I still see that guy at various shows, and he is still the same knacker he was back then.
 Anyway I digress. So I got my Waterloo signed by Bernard Cornwell, shook his hand and thanked him for the pleasure he had given me. I would recommend that if he is in anyone's area giving a talk, go and see him, he was well worth the £11.00

Sunday 19 October 2014

Stand To, Shildon County Durham.

 Its a very brave person who decides to hold a new wargames show in the United Kingdom. One will be competing against a lot of shows that have become established and a lot of traders who tend to pick and choose their shows carefully to save on costs etc. Anyway the Wear Valley Wargamers are to be applauded in attempting to drum up wargaming support in my county, hence John and I attended Stand To at the Locomotion Railway Museum to stage a game.

[ Caption] The actual train used in the Railway Children, NB Jenny Agutter's hat on the front of the train] I was disappointed that she wasnt there, draped across the front.
 The show was never going to be a major event, but if it helps get ordinary non wargaming people interested then more power to the show. I sometimes forget when I am in my wargaming bubble, just  how popular trains are with the public, especially children. As a result there were a decent amount of families coming through the doors to be confronted by five games, and twenty wargames traders.
 And to be fair, it seemed to work. Certainly there seemed to be a lot of fathers and their sons, [aged 8-15] [not the fathers] who wanted to find out a bit more about wargaming.  Better was the fact that World War Two is of interest to the children through school projects so the children knew something of what was going on.
 Entrance is free to the museum, and what better way to spend a few hours in a train museum and then stare at some burned out men playing with toy soldiers. I honestly think it worked, and the venue seemed perfect for this type of event. I dont know if the traders had to pay anything for a stall, but hopefully it was just a token amount as it was always going to be difficult to make a sale to the non wargaming public. Saying that I saw one trader who I have never seen before with some fantastic scaled and painted World War Two aeroplanes that seemed to be doing well.He also had some beautiul 20mmm painted dicast tanks that were perfect to use on a wargames table.

 I thought it was a good time to air my 15mm desert war units, and John suggested using the Blitzkrieg Commander rules to make it easier to play. [that was for my benefit]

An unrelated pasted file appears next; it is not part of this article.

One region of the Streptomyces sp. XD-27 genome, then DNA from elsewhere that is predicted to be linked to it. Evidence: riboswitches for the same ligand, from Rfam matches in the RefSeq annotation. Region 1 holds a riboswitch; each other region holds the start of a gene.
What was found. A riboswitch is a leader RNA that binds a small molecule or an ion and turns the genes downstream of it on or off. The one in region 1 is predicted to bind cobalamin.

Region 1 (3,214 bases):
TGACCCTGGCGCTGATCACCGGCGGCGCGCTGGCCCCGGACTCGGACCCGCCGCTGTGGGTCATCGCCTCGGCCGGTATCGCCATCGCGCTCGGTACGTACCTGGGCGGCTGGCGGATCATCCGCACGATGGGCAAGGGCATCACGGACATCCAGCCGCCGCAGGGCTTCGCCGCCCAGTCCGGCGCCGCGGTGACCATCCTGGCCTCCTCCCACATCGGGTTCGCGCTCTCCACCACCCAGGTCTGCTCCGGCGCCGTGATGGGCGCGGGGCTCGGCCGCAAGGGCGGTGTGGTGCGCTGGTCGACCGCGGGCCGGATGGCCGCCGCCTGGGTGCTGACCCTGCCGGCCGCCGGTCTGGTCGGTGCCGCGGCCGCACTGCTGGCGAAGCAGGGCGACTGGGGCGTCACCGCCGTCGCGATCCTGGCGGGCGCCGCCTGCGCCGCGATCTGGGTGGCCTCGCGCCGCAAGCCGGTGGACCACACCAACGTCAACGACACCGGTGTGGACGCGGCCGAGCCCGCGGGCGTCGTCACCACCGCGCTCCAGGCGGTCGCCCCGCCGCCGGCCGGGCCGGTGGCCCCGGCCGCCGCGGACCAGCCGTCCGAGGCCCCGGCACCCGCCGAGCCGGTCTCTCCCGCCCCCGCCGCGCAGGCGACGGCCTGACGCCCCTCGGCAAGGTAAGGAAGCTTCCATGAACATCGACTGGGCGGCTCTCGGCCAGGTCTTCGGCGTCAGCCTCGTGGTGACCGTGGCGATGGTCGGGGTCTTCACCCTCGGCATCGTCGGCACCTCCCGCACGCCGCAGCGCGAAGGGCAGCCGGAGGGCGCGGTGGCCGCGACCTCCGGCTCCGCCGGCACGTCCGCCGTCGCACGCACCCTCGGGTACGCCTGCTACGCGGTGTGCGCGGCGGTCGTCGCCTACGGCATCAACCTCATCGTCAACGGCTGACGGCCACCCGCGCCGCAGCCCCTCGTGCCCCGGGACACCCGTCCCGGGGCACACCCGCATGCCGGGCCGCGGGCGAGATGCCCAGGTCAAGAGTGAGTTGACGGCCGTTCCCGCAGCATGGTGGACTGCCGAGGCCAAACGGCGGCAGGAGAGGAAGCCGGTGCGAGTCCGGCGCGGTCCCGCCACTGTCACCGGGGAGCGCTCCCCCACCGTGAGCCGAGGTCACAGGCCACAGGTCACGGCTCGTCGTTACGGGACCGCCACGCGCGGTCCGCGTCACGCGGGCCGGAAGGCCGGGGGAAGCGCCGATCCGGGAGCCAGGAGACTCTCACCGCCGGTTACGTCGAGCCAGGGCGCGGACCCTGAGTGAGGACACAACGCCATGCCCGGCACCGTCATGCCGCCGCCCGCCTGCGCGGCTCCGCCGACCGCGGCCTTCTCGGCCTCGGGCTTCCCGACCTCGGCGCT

Loving losers I wanted to use my 1941 Italian army, and as usual they didnt disappoint. Saying that I achieved a record 11 blunder throws! which scuppered any chance they had. [Thats 11 double sixes by the way in the command phase]

 The gents from Westerhope Northumberland kindly made the trek south, and put on their wonderful cut price wargame for the benefit of the public [ and me]
 Here's Brian showing off the result of his 5 and 2 diet. I apparently was very rude about him in an earlier post. So I can only apologise for that, he was a very good sport by the way.
 I would like this bombard, purchased from the Pound Shop and included in a large bag of soldiers.
 The men from the Westerhope group looking quite intimidating, they're actually pussycats really, with my favourite game of the year.

Wednesday 8 October 2014

Stadden Grenadiers.

 These chaps have been gathering dust for over two years. My wife kindly bought them for me as a Christmas present. After that they just sat in a box with other piles of metal. I would like to thank Graham Cummings of Crann Tara fame for give me a necessary kick up the a##e, when he came up with the idea of putting on a SYW game at Partizan.
 These Stadden figures have been around a lot of years, but they are still up there with the best.
 Anyway I have completed them, which is great, all I need now, as you will have realised is the standards. Normally I wouldnt take any photographs until the unit is finished, but I know I may have to wait awhile for the standards. I am just pleased that they are painted. Of course I will now have to add a couple of Saxon regular units to the contingent. Starting with the Von Bruhl Dragoons.

My 6mm Napoleonic set up.

My 6mm Napoleonic set up.
Austria 1809.

Austrian Hussars

Austrian Hussars
Hinchliffe figures

Austrian Grenzer

Austrian Grenzer
Austrian Grenzer

Smoggycon 2013

Smoggycon 2013
Smoggycon 2013

Smoggycon 2012

Smoggycon 2012
Smoggycon 2012

Smoogycon 2009

Smoogycon 2009
My French getting another beating